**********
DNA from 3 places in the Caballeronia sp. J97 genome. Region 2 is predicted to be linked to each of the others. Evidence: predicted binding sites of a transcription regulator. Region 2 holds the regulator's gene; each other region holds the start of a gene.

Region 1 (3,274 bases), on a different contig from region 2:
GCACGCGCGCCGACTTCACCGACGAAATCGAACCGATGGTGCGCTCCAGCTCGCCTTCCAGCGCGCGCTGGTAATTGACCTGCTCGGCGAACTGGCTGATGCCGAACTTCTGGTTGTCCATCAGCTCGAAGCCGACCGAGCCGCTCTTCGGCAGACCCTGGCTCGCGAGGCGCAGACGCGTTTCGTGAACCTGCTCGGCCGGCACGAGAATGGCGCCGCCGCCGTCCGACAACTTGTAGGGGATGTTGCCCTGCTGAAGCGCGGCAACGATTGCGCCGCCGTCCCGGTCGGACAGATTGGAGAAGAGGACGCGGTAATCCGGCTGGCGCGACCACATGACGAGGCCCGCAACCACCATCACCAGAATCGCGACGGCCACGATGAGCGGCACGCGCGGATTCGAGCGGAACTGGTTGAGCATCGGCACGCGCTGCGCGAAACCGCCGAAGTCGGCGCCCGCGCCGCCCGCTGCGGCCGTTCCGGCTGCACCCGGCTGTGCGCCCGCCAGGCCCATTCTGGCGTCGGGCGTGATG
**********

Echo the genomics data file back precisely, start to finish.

DNA from 3 places in the Caballeronia sp. J97 genome. Region 2 is predicted to be linked to each of the others. Evidence: predicted binding sites of a transcription regulator. Region 2 holds the regulator's gene; each other region holds the start of a gene.

Region 1 (3,274 bases), on a different contig from region 2:
GCACGCGCGCCGACTTCACCGACGAAATCGAACCGATGGTGCGCTCCAGCTCGCCTTCCAGCGCGCGCTGGTAATTGACCTGCTCGGCGAACTGGCTGATGCCGAACTTCTGGTTGTCCATCAGCTCGAAGCCGACCGAGCCGCTCTTCGGCAGACCCTGGCTCGCGAGGCGCAGACGCGTTTCGTGAACCTGCTCGGCCGGCACGAGAATGGCGCCGCCGCCGTCCGACAACTTGTAGGGGATGTTGCCCTGCTGAAGCGCGGCAACGATTGCGCCGCCGTCCCGGTCGGACAGATTGGAGAAGAGGACGCGGTAATCCGGCTGGCGCGACCACATGACGAGGCCCGCAACCACCATCACCAGAATCGCGACGGCCACGATGAGCGGCACGCGCGGATTCGAGCGGAACTGGTTGAGCATCGGCACGCGCTGCGCGAAACCGCCGAAGTCGGCGCCCGCGCCGCCCGCTGCGGCCGTTCCGGCTGCACCCGGCTGTGCGCCCGCCAGGCCCATTCTGGCGTCGGGCGTGATG